"Whosoever will candidly consider each particular, will recognise the greatness of the gifts which were given by him. For from him have sprung the priests and all the Levites who minister at the altar of God. From him also [was descended] our Lord Jesus Christ according to the flesh. From him [arose] kings, princes, and rulers of the race of Judah. Nor are his other tribes in small glory, inasmuch as God had promised, "Your seed shall be as the stars of heaven." All these, therefore, were highly honoured, and made great, not for their own sake, or for their own works, or for the righteousness which they wrought, but through the operation of His will. And we, too, being called by His will in Christ Jesus, are not justified by ourselves, nor by our own wisdom, or understanding, or godliness, or works which we have wrought in holiness of heart; but by that faith through which, from the beginning, Almighty God has justified all men; to whom be glory for ever and ever. Amen."

Well now, that seems pretty straight forward--we are saved by faith and not works--even our godliness and works done in purity of heart. So, Clement seems to have taught something like justification by faith alone, which is a torpedo amidships for accusations of Luther's "innovation".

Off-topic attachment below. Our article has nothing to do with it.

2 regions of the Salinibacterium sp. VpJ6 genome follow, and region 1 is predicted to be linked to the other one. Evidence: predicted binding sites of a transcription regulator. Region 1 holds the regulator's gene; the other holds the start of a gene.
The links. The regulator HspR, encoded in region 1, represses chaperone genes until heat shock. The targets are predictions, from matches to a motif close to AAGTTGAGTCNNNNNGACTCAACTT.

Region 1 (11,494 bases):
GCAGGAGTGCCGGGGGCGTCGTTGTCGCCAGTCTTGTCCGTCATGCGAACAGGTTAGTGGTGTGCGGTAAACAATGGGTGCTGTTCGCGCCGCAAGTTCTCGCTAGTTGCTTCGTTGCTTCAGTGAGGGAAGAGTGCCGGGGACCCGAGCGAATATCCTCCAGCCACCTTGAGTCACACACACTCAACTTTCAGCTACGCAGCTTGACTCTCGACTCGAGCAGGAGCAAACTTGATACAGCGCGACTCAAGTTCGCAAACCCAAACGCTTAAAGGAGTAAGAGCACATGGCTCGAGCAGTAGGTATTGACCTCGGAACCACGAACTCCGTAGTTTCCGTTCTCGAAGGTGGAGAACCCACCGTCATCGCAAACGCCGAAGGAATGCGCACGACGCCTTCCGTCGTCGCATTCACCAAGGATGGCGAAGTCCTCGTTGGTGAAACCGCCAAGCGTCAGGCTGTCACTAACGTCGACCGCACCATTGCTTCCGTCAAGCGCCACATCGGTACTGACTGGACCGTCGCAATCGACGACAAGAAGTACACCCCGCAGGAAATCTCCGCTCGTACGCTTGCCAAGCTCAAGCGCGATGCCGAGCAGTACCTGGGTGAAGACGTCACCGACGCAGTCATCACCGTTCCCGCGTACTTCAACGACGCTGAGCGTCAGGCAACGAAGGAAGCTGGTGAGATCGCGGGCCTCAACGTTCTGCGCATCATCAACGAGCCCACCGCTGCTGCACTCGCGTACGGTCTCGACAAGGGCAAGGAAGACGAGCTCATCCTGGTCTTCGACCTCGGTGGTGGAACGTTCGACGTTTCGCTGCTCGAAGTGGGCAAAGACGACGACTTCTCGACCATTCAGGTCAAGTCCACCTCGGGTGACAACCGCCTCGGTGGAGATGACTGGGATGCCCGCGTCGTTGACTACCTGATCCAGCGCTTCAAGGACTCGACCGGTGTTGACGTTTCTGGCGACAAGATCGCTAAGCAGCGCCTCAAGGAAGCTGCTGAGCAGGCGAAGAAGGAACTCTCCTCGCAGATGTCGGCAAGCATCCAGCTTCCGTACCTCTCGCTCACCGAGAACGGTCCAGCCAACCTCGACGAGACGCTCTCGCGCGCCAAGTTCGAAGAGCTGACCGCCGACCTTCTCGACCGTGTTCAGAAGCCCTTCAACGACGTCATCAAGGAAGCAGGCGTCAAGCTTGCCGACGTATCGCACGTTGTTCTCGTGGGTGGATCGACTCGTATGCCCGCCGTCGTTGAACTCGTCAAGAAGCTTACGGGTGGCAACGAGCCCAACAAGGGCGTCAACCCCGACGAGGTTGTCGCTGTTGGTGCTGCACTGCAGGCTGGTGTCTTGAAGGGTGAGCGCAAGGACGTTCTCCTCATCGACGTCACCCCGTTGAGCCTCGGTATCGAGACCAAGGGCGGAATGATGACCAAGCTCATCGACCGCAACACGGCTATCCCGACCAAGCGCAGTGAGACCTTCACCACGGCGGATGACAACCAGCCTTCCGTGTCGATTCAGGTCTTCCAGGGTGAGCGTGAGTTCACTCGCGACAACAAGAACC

Well, no, if you ask an RC apologist.

You see, Clement is RC, so he must agree with the current position of the RCC.

I think this is besides the point.

If I argued that Trent said justification by faith alone is the true doctrine of justification, RC apologists would not bother with "The writers of Trent are RC, so an RC interpretation is the correct one", they would argue from the words of Trent themselves. And they would be right, and it would be trivial to show I am wrong since justification by faith alone is explicitly condemned.

What I am getting to is this, there is an old lawyer saw that goes something like this:

"When you have the facts on your side, argue the facts. When you have the law on your side, argue the law. When neither is on your side, change the subject and question the motives of the opposition."

I submit that when an apologist, be he RC, EO, Lutheran or whatever, argues from generalities to make what is written mean something quite different from what seems to be the natural sense of what is written, he tacitly admits he does not have the facts on his side. I think something like this is going on with this Clement quote--the RCs have tacitly admitted the facts are on not their side, so they change the subject to "If Clement is RC he agrees with us..." This is a common tactic in my experience.

I also think pope St. Clement did teach something very like justification by faith alone.